Not in the sense of having a stack-oriented instruction set, although
I suppose that is more likely, even if less efficient.
No, it is the famous post of Robert Firth made on March 11 1991 of
which I speak:
Robert Firth posted, on March 11, 1991:
>In article <13...@darkstar.ucsc.edu> hay...@felix.ucsc.edu (99700000) writes:
>>Also 48 is a nice number for packing all kinds of bytes and nibbles into,
>>since it has so many divisors. I spoze that's less important now that
>>the price of memory has gone down so much compared to 1964.
>Indeed it was. Here is one list, from the KDF9 programming manual, p 24:
>THE KDF9 WORD HAS 48 BITS ...
>IT MAY BE USED AS...
> Eight 6-Bit Alpha-Numeric Characters
> One 48-Bit Fixed-Point Number
> Two 24-Bit (Half length) Fixed-Point Numbers
> Half of a 96-Bit (Double Length) Fixed-Point Number
> One 48-Bit Floating-Point Number
> Two 24-Bit (Half length) Floating-Point Numbers
> Half of a 96-Bit (Double length) Floating-Point Number
> Three 16-Bit (Fixed point) Integers
> Six 8-Bit Instruction Syllables
>An instruction was 1, 2 or 3 syllables; an address was 15 bits.
>O, memory! We shall not see its like again.
It would seem that with today's standard parts, oriented towards the
power-of-two philosophy first displayed in STRETCH (which at least
_did_ have bit addressing, for variable-width data) and followed up in
the IBM 360 and then copied by the PDP-11, there is no hope.
But then, you can choose to get 64-bit wide memories, or much more
expensive 72-bit wide memories, with 8 bits extra for SECDED ECC.
That goes up to 9 bits when you go from 72 bits to 130 bits...
one can provide ECC with single-error correction and double-error
detection for 120 bits. Using nice standard 128-bit memory sticks.
I have noted that 36-bit floating-point numbers seemed to be a better
width than 32 bits, by the experience of so many programs needing to
start using double-precision after the switch from the 7090 to the
I have noted that many early desktop scientific calculators, and the
pocket calculators that came after them, had ten digits of precision -
plus one or more guard digits - and two exponent digits. This level of
precision is what is provided by a 48-bit floating-point number, and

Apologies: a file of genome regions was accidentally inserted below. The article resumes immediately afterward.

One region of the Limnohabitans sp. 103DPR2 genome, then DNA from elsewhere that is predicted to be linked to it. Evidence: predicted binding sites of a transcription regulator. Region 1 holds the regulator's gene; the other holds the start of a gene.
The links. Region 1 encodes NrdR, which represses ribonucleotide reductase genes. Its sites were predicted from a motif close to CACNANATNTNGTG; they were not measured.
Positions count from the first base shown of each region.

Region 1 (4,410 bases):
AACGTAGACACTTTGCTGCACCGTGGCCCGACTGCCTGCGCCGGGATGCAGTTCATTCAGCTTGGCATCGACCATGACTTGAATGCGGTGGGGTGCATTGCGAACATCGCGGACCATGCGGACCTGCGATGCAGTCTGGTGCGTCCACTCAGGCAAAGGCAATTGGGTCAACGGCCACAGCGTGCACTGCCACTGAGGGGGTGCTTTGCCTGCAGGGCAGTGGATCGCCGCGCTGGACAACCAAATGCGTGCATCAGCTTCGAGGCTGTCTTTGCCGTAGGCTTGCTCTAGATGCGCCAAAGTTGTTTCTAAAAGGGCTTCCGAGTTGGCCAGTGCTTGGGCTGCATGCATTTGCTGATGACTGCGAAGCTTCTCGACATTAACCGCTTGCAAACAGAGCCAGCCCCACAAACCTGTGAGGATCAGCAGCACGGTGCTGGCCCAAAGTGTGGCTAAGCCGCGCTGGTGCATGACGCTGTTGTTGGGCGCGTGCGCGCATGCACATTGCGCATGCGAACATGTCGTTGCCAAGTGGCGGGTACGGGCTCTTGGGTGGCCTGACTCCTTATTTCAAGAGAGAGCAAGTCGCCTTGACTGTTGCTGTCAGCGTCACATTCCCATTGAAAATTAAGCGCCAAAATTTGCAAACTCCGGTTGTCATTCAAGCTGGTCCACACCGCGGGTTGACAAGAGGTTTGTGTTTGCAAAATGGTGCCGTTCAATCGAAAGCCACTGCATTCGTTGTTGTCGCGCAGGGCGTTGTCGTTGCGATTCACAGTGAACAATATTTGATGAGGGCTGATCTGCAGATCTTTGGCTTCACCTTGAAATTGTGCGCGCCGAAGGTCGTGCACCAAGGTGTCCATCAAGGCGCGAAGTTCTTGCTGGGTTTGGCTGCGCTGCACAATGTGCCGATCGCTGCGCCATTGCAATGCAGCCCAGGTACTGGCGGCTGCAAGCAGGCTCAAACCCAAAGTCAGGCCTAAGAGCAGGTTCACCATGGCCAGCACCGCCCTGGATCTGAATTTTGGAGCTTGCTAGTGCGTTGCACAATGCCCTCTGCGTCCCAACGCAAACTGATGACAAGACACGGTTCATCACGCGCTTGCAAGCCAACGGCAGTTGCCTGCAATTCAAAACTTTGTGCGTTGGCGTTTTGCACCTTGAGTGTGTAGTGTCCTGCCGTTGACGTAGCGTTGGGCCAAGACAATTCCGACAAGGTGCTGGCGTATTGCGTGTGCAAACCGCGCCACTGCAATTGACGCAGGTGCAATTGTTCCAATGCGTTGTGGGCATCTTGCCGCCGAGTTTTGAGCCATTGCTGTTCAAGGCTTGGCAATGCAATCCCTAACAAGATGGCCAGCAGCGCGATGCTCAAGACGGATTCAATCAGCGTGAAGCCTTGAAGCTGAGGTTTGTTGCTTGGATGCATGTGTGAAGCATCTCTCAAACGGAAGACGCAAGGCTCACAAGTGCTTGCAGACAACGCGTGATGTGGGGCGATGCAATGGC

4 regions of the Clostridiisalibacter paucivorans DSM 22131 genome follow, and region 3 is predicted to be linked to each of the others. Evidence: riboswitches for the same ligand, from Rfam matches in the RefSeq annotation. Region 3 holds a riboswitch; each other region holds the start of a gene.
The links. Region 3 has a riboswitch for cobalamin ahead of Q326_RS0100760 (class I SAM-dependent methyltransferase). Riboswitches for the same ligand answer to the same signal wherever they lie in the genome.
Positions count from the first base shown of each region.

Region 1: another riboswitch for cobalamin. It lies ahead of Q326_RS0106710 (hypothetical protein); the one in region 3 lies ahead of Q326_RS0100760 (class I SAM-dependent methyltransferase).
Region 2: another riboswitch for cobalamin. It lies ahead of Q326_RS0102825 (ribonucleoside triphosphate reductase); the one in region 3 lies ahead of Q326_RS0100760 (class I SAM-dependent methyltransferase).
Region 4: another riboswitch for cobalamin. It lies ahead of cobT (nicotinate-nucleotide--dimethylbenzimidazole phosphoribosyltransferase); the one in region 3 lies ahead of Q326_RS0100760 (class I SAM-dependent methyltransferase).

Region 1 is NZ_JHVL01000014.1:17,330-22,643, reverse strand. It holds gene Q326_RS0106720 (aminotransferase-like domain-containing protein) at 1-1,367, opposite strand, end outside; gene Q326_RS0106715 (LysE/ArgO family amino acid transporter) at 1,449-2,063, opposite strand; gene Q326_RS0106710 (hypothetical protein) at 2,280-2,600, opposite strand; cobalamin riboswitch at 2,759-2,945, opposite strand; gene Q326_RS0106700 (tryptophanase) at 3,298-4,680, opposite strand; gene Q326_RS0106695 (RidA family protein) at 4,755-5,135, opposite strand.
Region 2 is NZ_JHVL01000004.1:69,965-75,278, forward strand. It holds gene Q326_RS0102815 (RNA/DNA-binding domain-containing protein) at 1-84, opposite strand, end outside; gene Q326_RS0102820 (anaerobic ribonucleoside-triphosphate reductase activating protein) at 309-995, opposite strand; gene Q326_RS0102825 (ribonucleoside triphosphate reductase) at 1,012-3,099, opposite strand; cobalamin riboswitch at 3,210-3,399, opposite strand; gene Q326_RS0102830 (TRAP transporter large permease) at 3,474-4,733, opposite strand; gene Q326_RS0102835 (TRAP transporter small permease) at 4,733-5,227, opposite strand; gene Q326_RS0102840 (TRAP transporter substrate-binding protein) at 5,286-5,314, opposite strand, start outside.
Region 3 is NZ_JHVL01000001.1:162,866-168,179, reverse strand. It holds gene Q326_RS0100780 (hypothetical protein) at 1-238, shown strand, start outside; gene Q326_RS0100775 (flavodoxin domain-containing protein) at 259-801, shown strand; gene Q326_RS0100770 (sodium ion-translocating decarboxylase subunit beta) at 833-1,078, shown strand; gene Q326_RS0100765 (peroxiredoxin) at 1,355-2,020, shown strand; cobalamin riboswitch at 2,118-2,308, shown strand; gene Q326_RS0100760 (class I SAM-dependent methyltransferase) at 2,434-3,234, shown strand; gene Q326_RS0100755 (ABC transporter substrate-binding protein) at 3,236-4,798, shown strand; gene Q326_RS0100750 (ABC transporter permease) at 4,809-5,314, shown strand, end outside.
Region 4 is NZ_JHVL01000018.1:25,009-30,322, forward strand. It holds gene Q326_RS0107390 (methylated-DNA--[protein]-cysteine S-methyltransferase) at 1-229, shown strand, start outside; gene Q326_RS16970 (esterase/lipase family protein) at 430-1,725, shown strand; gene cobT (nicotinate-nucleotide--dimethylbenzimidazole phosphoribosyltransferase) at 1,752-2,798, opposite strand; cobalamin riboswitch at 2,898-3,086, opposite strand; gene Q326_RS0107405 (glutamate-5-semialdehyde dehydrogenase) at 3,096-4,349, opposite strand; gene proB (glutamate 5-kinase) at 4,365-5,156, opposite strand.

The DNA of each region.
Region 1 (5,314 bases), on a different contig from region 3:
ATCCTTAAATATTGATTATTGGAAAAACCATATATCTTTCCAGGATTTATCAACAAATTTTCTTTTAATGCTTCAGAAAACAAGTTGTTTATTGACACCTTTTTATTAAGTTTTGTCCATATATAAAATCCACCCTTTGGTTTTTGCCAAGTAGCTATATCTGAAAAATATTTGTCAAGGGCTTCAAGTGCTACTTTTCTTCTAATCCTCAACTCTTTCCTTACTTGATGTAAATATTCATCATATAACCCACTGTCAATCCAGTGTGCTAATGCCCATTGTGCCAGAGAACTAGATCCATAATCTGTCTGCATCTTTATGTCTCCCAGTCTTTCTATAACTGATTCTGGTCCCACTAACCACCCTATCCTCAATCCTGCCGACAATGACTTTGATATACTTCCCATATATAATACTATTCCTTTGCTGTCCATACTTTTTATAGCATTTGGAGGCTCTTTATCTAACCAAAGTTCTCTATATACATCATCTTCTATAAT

the Control Data 1604, its successor the 3600, and some Russian and
Chinese machines showed that 48-bit floating point was desirable for
I have noted that the Control Data 6600 had 60-bit words, and the loss
of four bits from double-precision floats didn't seem to bother
So a computer with the ability to handle floating point numbers of
those lengths would, I claim, be more optimal than today's computers
with 32 bit and 64 bit floating point numbers.
How to achieve this?
Well, if one had a chip that had a 120 bit data bus to memory - plus 8
bits for ECC - then, if we have six-fold interleaving, or at least
cache lines of 720 bits inside the chip, we have a unit that can be
20 single precision floating-point numbers of 36 bits length
15 medium precision floating-point numbers of 48 bits length
12 double precision floating-point numbers of 60 bits length
24 integers of 30 bits length
72 Chen-Ho encoded groups of three decimal digits of 10 bits length
180 packed decimal digits of 4 bits in length
120 characters of 6 bits in length
90 characters of 8 bits in length
80 characters of 9 bits in length
45 UTF-16 characters of 16 bits in length
However, addressing may potentially be quite complicated.
The external address block, of course, selects 120-bit words from the
So, to make the architecture independent of this implementation
detail, I propose that base registers contain the addresses of 720 bit
blocks. This needs a multiply-by-three circuit (the shift by one place
to actually multiply by six being trivial).
One can add to the resulting address of a 120-bit word an address for
an item that is 15, 30, or 60 bits in width with only a right shift.
On the other hand, a divide-by-fifteen circuit would take the address
of a 6-bit character in memory, and turn it into the address of a unit
of 90 bits - which can then be shifted three places to make it the
address of a unit of 720 bits.
So if we have simply two basic addressing modes, "raw" addressing for
30 and 60 bit items, and "converted" addressing for 36 and 48 bit
items (which is also usable for 60 bit items), programs can do normal
multiplication by the length of an item for indexing in most cases. (A
third mode, "original" addressing, where a value is added to the
address of the 720 bit block after shifting, would only get us the
ability to address items 45 bits in length, which are already
accessible with raw addressing.)
However, eight-bit, nine-bit, and 16-bit characters still wouldn't be
fully addressable, only words composed of various numbers of them.
Since one already has a divide by fifteen circuit, though, instead of
putting its output into the multiply-by-three circuit, one could use
it straight out, and that allows direct addressing of 8-bit bytes.
It's possible that the addressing on such a machine would not drive
programmers completely insane...